According to the Vietnam country director of the Association of Francophone Universities (AUF), the Vietnam General Confeferation of Labor, which manages the Labor Publishing House, issued a decision on April 27 on revoking the book to re-assess its content.
A lecturer who teaches French in HCMC said that Garro has insulted the diversity of people in Vietnam and that it was against AUF's mission of "contributing to solidarity between the French academic institutions"¦ while respecting the diversity of cultures and languages."
A retired French teacher in Vietnam said one would receive a slap in the face as the most lenient punishment if he even jokingly tells his friend, "˜tu es sale, mais tu es respecté, parce que tu rapportes des dollars' (You are dirty but you are respected because you bring dollars.)
"So what if a person understands nothing about a community with 54 people jokes about them using insulting words?" he said.
Many people even called for the author to be expeled from Vietnam.
The French Embassy in Vietnam and French Consulate General in Ho Chi Minh City, however, refused to comment on the issue.
"I suggest you contact the AUF directly. I am afraid that there is nothing more to say," said Marie Christine Delpech, First Secretary of the French Embassy in Vietnam.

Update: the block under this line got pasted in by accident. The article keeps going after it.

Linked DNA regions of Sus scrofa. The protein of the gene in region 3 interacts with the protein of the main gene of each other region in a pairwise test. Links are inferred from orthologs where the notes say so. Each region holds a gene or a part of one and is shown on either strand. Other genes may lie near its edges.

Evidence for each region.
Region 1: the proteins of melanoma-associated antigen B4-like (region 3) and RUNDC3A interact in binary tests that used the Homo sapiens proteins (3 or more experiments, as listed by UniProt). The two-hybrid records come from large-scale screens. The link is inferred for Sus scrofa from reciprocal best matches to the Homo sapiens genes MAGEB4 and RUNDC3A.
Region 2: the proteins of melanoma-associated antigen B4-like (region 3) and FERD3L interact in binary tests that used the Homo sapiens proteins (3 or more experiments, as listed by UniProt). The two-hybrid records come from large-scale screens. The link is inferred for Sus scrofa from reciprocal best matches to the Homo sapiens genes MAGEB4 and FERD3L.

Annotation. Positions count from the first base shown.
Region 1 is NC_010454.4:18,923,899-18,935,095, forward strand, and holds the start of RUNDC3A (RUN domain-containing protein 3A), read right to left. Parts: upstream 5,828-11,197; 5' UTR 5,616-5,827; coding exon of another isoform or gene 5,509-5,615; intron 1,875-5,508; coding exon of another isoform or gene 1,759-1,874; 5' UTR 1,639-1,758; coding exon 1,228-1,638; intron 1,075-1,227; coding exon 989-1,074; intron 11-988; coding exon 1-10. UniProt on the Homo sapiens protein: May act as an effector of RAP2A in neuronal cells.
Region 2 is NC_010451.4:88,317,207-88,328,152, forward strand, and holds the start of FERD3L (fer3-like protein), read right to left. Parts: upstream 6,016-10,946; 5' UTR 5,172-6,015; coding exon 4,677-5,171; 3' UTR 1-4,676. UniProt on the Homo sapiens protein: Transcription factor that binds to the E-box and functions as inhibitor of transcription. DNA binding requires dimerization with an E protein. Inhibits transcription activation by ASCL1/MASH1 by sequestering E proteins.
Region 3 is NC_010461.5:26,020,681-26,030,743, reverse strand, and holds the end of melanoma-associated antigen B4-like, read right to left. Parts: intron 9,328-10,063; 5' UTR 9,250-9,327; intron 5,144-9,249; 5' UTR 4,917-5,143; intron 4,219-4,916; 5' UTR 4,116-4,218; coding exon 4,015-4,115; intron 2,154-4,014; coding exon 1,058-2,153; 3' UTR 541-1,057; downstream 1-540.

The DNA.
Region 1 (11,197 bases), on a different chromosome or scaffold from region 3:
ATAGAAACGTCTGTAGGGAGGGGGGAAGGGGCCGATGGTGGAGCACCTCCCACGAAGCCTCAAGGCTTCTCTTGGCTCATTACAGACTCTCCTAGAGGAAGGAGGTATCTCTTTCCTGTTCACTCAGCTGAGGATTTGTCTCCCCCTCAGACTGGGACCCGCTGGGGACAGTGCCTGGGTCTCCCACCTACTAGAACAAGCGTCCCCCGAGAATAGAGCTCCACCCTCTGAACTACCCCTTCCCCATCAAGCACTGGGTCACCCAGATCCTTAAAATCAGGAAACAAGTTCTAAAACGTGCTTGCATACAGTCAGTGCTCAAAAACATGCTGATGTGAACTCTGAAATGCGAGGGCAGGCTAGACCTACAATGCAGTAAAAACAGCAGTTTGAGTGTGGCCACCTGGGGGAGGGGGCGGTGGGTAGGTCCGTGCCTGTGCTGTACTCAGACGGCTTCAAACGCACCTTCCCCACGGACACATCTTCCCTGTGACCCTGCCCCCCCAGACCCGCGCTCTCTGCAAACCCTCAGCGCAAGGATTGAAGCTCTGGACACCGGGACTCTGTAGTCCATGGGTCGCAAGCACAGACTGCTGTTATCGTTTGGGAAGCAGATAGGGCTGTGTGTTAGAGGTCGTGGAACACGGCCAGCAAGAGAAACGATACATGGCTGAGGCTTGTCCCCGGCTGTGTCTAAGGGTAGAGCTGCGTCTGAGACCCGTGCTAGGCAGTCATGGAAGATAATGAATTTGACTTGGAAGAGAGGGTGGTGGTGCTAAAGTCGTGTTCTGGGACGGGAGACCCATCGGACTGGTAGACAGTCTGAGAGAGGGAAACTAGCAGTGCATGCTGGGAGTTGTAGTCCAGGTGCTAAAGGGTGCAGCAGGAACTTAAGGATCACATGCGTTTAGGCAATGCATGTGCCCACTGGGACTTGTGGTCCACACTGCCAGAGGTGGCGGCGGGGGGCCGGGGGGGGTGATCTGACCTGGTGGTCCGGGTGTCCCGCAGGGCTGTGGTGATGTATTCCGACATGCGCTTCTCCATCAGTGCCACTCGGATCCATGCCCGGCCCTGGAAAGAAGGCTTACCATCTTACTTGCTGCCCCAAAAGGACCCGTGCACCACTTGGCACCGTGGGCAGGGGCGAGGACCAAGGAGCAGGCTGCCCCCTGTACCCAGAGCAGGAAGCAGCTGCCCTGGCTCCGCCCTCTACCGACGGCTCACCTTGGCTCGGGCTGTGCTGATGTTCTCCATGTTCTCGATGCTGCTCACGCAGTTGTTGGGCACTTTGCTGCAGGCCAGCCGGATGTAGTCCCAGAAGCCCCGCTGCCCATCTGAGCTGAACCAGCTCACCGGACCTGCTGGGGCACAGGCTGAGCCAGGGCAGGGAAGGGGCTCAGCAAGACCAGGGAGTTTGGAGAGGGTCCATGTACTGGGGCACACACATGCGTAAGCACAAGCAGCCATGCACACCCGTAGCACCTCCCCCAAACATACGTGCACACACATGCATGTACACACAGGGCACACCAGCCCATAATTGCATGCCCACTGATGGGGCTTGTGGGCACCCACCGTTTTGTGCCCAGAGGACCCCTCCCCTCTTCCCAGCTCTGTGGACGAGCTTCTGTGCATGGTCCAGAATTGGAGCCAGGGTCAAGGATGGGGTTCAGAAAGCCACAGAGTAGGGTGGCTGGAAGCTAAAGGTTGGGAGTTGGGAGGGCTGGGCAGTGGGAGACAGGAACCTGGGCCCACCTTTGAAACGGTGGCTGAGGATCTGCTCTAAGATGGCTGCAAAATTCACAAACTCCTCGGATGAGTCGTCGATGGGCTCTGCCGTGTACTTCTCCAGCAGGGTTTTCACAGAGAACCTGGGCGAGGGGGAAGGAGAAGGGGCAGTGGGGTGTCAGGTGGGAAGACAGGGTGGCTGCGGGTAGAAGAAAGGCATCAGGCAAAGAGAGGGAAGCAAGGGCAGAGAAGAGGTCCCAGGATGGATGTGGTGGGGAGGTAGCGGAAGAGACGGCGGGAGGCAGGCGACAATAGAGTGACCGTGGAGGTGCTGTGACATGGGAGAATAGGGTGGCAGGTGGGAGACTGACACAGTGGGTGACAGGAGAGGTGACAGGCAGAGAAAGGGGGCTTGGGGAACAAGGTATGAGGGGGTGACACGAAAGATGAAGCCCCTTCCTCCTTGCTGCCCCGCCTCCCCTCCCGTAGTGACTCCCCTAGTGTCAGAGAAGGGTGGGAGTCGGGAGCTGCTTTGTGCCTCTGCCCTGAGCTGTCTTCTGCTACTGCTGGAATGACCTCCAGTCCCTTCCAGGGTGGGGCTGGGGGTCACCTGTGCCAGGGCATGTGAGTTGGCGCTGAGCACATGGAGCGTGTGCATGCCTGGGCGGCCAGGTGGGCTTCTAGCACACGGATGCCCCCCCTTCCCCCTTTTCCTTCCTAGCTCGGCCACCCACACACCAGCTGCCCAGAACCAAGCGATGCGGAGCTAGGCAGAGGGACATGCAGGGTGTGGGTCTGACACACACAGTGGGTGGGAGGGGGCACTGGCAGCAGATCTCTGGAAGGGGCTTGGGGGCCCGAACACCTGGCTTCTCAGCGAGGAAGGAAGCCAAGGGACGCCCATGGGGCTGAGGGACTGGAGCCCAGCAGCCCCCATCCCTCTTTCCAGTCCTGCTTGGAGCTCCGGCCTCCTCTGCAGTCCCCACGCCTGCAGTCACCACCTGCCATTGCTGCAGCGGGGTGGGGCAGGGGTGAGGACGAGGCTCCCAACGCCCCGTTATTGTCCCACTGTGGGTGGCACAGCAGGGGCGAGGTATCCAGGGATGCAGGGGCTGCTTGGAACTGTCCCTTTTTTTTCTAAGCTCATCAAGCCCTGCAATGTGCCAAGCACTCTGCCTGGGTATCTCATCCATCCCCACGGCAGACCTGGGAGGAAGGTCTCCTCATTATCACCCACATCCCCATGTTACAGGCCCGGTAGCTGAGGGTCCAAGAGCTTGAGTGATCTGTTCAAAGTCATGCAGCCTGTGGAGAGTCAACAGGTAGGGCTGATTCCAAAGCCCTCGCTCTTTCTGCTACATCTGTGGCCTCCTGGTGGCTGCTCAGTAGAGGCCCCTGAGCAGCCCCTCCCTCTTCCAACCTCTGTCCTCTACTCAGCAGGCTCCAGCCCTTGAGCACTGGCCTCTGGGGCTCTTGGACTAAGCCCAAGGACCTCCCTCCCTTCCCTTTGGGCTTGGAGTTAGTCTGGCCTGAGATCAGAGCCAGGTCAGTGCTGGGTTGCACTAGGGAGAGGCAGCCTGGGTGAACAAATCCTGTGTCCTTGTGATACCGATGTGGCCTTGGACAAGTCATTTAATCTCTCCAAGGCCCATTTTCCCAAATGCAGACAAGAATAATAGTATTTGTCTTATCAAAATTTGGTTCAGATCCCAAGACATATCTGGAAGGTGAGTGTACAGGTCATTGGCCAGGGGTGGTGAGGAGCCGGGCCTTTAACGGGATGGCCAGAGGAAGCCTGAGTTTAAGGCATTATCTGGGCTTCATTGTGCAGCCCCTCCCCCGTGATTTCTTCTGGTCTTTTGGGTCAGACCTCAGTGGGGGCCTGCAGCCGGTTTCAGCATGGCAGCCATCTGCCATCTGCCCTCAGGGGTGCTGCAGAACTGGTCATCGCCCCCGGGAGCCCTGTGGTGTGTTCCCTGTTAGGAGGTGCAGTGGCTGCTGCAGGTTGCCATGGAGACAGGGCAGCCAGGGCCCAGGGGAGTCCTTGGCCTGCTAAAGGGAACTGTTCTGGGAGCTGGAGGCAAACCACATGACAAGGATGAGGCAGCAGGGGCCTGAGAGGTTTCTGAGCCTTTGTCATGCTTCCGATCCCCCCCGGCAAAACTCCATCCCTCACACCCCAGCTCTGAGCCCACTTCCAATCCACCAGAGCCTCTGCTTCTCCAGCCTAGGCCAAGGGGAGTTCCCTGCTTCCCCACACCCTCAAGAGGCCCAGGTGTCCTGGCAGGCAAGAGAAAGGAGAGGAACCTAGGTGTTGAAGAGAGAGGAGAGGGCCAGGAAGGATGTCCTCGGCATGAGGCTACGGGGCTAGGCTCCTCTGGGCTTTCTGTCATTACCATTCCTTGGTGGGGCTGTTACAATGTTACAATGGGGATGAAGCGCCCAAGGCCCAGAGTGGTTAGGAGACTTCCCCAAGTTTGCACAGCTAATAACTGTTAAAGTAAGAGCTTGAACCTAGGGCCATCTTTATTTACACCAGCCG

The French Consulate General in Ho Chi Minh City also declined to comment, saying, "We are not aware of this book at all."
Meanwhile, in a statement sent to Vietweek Tuesday (May 8), AUF said only 300 copies of the book were printed for internal circulation and intended mainly for the staff and close partners of the French-speaking university to celebrate its 50th anniversary in 2011.
The book was never intended for wide circulation, and 50 copies were given to its employees in Vietnam, it said, adding that publication of the book was authorized by the Lao Dong (Labor) Publishing House in Hanoi.
"This book uses the classic French-Belgian style called "gros nez" ("Big nose"). It is based on absurdist humor and self-parody and intended to make people laugh about their work place, about their administration which may be sometimes a bit absurd, and about confronting different cultural realities," the statement said.
"The book not only tells stories about Vietnam but also about others countries like Cambodia, Thailand, China and several Pacific Rim countries.
"Elements should not be taken out of their context. When in a strip it is said that "˜ethnic minorities are backward,' the author immediately adds that the office directors in France are also a special type of backward ethnic minority. In another strip, it's the French officials who are called "˜backward ethnic communities'.
"Thus, if the author is accused of insulting ethnic minorities, then he should be accused of insulting office directors and French officials as well," it said.
AUF said based on the number of copies published, the purpose of the publication, the type of language and style of humor in this book, "the criticisms, in our view, are exaggerated."
"Although the stories and jokes in this book may not be viewed as funny by some readers, or may not suit readers who are not familiar with the style of humor frequently used in French and Belgian comic books, the author did not intend in anyway to insult any group or institution and he regrets that this work may have cause misunderstandings or hurt anybody sensibilities."